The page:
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Maintaning peace in Guinea

Oct 25, 2010, 12:56 PM

The political turmoil in Guinea following the postponement of the second round of the presidential election between former prime minister Cellou Dalein Diallo and opposition leader Alpha Conde is really a cause for concern.

Guinean politicians must go back to the negotiation table, and put their country first before self.

 It is important to note that any unrest in Guinea could have severe consequences for the entire West African sub-region.

Therefore, we urge the sub-regional leaders and ECOWAS, as well as the AU, to put more pressure on the Guinean political rivals to give peace a chance.

The civilian population of Guinea should realise that clashes, just like what happened at the weekend, cannot bring them any good.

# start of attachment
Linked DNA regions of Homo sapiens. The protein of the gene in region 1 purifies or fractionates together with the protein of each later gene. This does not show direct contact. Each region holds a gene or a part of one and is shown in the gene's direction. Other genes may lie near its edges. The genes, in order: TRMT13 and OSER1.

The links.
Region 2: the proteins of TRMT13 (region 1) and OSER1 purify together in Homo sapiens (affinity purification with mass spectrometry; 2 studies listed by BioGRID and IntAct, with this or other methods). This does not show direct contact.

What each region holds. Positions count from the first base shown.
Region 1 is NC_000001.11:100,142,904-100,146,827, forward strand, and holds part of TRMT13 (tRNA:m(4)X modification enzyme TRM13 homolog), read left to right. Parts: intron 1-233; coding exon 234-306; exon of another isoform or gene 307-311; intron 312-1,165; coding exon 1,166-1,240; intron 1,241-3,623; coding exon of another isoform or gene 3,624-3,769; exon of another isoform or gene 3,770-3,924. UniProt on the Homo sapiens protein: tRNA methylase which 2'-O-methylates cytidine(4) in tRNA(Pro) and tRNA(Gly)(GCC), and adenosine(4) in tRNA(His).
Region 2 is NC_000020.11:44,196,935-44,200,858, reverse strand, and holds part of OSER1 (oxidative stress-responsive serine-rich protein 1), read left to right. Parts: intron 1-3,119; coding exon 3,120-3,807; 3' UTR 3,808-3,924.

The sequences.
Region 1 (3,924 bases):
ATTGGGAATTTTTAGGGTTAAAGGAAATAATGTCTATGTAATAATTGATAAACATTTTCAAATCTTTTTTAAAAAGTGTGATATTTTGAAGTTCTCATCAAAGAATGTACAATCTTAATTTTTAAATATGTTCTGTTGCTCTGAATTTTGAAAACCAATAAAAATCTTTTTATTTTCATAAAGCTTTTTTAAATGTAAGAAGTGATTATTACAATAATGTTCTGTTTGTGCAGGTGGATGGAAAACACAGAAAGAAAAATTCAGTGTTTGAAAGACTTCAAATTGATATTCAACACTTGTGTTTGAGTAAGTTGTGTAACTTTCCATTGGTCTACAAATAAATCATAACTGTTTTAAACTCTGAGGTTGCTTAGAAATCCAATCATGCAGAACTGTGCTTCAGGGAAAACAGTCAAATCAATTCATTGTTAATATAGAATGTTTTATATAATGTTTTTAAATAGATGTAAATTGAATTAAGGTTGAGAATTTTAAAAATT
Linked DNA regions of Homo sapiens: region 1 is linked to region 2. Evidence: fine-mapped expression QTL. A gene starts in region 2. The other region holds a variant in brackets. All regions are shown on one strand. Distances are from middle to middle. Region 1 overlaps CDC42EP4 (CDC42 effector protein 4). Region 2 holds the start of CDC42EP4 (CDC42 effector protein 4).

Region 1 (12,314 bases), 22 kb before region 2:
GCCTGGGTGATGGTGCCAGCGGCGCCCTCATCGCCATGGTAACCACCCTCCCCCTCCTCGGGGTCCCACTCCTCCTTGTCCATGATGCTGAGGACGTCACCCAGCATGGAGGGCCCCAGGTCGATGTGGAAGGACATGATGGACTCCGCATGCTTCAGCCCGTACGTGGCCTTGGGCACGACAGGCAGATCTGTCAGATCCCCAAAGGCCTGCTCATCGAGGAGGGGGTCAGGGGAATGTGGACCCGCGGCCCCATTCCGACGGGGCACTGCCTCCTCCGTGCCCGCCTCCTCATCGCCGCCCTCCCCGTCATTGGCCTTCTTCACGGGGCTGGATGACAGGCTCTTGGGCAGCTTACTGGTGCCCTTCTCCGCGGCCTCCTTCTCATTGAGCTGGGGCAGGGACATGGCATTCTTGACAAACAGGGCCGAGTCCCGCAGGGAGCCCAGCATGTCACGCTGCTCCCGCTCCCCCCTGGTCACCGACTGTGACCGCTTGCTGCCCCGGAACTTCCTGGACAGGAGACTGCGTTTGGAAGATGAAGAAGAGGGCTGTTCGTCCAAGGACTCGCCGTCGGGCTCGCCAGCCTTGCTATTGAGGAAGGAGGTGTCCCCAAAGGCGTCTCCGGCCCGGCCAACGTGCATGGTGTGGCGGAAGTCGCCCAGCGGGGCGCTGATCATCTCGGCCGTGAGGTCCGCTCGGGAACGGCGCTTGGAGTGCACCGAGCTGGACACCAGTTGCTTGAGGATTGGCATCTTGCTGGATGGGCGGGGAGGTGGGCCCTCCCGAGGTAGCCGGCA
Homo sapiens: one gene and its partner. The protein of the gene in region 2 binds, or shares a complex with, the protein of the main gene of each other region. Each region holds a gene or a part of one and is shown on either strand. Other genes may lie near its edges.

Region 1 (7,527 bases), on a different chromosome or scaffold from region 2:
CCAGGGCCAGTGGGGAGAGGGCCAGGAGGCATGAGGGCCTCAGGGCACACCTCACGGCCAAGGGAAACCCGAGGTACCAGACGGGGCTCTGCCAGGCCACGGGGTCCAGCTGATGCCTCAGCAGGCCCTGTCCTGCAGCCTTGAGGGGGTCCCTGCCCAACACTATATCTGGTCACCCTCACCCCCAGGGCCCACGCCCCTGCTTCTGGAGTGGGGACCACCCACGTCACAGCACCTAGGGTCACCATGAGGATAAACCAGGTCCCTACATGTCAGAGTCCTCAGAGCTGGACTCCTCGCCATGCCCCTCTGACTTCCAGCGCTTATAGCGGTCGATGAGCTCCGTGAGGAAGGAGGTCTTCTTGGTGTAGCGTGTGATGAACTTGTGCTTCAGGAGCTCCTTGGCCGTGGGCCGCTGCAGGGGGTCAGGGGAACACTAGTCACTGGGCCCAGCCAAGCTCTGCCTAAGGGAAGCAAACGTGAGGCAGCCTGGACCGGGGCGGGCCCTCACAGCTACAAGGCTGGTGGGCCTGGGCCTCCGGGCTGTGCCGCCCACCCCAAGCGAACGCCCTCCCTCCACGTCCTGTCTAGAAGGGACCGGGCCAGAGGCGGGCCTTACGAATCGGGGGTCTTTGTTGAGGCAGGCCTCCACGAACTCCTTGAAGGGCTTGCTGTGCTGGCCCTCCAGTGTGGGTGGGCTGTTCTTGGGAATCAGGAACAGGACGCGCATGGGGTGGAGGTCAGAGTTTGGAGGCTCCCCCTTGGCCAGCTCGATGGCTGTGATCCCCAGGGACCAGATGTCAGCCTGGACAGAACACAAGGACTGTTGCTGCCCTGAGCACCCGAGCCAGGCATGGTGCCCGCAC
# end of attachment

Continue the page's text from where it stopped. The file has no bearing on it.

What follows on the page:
Guineans should allow the democratic process to take its right course.

Supporters of the two rival candidates have to exercise a high sense of discipline, and avoid the unnecessary violence.

After all, Guinea belongs to all Guineans, and any violence that might erupt could leave a lasting negative effect on the country’s development process.

The two rival presidential candidates in Guinea should continue to appeal to their supporters to maintain calm.

We urge the people of Guinea to allow peace to prevail in the interest of all Guineans.

Sectarian violence and tribal rivalry would only create instability and retard the country’s march to democracy and progress.

The candidates must all bear in mind that no matter what measure is taken there would be only one winner.

They must also be prepared to ensure that Guinea must remain as a nation.

Meanwhile, our commendation goes to all those individuals and groups making efforts to ensure peace is maintained in Guinea, and we urge them to continue the good work.

It is noteworthy that the people of Guinea, whenever they go to the polls, under the new election date yet to be set, and succeed in holding peaceful, free and fair elections, would be the first democratic poll in the West Africa country over 52 years, that is, since the country opted for independence from France in 1958.